Tuesday, January 3, 2017

Unintended Consequences

"The problem isn't that Johnny can't read. The problem isn't even that Johnny can't think. The problem is that Johnny doesn't know what thinking is: he confuses it with feeling."

- Thomas Sowell

So, the person behind this post "discovered" it. That happens when you blog about things. No big deal.

Naturally, they were a bit put off - a bit upset. They felt instead of thought. Rational thought is, "oh, Usagi has a different take on the matter." A response triggered by feeling might be along the lines of "I found this article to be quite distasteful and uneducated to say the least. ... Obviously, you're a man full of hot air, big words, and nothing to back it up."

This mentality, so common among Millennials, has origins in liberal ideology. Someone has a differing opinion or fact, and the response is to lash out at that as if it were a personal attack:

"Obviously you don't know me very well, I'm not entitled to anything. On the other hand, my kid is entitled to the best care possible. ... How would you understand something of this magnitude? ... You have zero idea of what it's like to be a parent with a kid with special needs."

It is responses like this - from liberals, feminists, SJWs, #cuckservatives , etc. - that have become a part of the Millennial mindset. This person disagrees, therefore they are rejecting me (as a person)!

Here's a hint:
No! We reject your stupid-assed idea!

So let's look at the idea, not the person - who has not been and shall not be identified.

Reminder - this is about a proposed law to require daycare owners to train their staff to handle special needs children.

1. Identify the special needs. As listed, the term "special needs" is very broad. Are we talking about Aspergers or Downs or physical deformities (and which physical deformities) or deafness or blindness or developmental delay or speech impediment or what? These are just a few examples of "special needs." There's are many, many others.

2. If you eliminate any one of the above, for any reason, then all are subject to elimination for the same or similar reasons. And you cannot train for them all.

3. Daycare facilities cannot train for them all. Training for any one of these will prove prohibitively expensive. And when mandatory training is attached to a very high price tag, then there are only two possible outcomes: the business must raise prices or it becomes insolvent.

4. Places like the ski resort in question would simply close their child care centers. Unintended consequences are a bitch.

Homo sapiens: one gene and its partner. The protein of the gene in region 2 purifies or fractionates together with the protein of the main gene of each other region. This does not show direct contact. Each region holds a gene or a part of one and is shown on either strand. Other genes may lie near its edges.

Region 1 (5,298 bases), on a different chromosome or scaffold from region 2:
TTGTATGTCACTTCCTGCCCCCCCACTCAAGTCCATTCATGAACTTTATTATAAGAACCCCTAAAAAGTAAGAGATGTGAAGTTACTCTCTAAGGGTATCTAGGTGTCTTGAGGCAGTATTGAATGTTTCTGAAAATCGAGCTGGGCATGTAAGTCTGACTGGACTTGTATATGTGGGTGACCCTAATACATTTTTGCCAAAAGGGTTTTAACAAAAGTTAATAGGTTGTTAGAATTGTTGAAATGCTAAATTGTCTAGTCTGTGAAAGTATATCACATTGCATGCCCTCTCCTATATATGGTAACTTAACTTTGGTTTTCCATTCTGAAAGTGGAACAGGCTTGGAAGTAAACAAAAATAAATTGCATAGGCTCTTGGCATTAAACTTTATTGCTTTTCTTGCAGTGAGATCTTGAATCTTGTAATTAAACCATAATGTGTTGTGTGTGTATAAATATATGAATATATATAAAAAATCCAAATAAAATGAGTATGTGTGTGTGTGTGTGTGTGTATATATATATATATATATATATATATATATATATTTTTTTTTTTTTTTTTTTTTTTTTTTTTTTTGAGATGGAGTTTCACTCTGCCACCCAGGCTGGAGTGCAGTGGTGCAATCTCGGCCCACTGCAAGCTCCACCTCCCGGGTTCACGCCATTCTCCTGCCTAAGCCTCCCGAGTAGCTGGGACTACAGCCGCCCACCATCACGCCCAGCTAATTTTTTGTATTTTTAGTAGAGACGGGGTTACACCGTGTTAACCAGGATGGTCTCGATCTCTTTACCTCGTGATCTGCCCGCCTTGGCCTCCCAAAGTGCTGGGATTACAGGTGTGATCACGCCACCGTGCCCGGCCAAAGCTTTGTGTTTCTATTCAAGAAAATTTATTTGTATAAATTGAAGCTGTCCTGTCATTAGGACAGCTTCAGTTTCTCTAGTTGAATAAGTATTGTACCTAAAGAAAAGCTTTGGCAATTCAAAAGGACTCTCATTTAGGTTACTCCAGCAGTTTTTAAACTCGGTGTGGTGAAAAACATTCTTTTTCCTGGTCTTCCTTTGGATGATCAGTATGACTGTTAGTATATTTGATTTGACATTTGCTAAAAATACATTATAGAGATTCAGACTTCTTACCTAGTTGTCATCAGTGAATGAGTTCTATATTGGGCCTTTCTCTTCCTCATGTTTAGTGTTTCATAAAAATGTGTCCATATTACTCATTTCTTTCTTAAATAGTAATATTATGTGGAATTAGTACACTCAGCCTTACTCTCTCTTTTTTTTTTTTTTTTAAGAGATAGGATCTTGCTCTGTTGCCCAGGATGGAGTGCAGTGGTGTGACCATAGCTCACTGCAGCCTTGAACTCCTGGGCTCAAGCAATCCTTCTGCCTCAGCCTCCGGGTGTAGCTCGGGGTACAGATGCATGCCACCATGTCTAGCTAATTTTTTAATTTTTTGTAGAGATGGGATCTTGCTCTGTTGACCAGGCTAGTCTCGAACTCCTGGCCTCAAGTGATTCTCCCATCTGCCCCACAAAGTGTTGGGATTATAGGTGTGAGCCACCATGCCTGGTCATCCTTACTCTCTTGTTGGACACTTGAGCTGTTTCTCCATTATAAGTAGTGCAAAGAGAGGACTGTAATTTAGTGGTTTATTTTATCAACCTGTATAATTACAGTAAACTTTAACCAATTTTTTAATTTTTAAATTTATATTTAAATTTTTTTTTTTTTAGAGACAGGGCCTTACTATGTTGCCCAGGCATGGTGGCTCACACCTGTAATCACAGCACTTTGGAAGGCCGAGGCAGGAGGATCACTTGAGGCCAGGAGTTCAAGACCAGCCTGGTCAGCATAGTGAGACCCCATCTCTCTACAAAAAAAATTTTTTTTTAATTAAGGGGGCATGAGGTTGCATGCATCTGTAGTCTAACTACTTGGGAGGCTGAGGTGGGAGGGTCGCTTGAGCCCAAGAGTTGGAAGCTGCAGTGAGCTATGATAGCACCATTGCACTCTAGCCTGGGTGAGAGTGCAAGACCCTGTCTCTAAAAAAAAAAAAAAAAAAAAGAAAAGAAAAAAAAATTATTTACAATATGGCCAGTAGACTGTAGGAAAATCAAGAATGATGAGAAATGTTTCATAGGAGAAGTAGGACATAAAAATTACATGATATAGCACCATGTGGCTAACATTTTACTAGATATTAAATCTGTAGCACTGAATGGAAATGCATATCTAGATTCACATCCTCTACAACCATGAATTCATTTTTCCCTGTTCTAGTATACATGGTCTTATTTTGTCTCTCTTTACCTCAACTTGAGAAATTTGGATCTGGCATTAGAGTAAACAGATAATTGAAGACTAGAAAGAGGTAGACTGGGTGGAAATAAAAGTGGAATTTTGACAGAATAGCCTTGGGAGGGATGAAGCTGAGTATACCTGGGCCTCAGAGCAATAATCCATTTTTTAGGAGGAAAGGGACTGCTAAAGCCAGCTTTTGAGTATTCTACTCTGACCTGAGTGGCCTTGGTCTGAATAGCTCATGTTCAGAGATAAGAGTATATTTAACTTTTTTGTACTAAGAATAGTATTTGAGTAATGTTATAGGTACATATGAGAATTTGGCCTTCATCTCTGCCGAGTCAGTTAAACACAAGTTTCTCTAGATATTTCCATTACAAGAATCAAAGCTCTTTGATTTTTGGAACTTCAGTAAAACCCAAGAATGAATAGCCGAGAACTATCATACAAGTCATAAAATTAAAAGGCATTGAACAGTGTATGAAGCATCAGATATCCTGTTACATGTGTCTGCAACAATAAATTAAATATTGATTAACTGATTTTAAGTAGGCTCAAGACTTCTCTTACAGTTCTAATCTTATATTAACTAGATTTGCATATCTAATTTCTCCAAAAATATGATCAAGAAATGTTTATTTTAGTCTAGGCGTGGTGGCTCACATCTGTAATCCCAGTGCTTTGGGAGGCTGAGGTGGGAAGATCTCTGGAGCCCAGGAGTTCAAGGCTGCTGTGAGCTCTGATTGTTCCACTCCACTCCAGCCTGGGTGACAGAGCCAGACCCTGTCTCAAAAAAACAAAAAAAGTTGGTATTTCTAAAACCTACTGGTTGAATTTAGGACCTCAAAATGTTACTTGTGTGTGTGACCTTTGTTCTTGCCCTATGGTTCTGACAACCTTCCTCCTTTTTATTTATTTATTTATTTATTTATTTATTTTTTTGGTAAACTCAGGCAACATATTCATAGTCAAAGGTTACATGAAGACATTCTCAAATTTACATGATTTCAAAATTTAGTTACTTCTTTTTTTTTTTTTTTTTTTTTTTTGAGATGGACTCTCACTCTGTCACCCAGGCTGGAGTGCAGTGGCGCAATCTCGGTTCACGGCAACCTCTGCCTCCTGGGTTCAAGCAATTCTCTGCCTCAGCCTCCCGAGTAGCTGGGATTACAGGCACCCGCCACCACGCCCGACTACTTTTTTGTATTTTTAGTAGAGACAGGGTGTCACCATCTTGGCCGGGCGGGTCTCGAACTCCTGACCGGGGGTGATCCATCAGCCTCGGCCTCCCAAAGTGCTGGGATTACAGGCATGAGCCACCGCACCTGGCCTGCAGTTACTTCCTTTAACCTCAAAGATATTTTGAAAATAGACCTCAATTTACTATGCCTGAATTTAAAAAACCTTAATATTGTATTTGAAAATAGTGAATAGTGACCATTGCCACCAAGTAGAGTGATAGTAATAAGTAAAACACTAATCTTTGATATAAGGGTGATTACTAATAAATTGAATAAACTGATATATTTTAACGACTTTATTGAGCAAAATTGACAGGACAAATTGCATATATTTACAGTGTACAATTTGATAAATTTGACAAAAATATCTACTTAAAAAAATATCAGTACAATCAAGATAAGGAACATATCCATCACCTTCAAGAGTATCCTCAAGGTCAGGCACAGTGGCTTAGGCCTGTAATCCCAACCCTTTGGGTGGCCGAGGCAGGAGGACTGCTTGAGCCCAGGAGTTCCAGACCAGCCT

5. Many alternate business (some martial arts schools, for example) will be affected. What happens to companies that have on-site daycare?

6. If there became a training class that was watered down enough to be affordable for all (or most) such facilities, then it will in all likelihood end up being useless.

Why not let the free market decide?
Why not let families take care of their own?

If you suggest that there are parents that "don't have a choice but to put their kid in a place that doesn't work with their special needs like they should," or if you feel "there are some instances that [there is] no choice because of [a lack of a support network]," the ponder this:
Parents falling back on those excuses are choosing to do something other than care for their child. Period.


  1. You sure may suck a fat dick

    1. Thank you.
      Thank you for reading, and for commenting.
      Thank you for proving every last point that was being made in but a single comment.

  2. There is a bit of irony in this post. You talk about millennials and their behavior, then you start a sort of critic with one line that puts you on the same place as the millennials you don't agree with: No! We reject your stupid-assed idea! In a sense you say people from gen x are better just because they were born in such time, given the fact that the way you displayed the topic of discussion, the way it was written and the words used are filled with emotions too. All of this aside from your analysis on the speacial needs case.

    1. As more proof to my point, why not offer a single bit of logic as a counter to any point listed?

  3. Looks like you are stirring up the snowflakes again, Usagi.

    I do wonder where "Anonymous" read anything above about Generation X? I don't see anything in the post about one generation being "better" than another. Seems to me as if this is the person who wants to push this law.

    Look, we have enough things going on in politics that need fixing. Have you ever seen any of it fixed with more laws? I haven't. The proposed law seems like it has good intentions behind it. But the road to Hell is paved with those good intentions.


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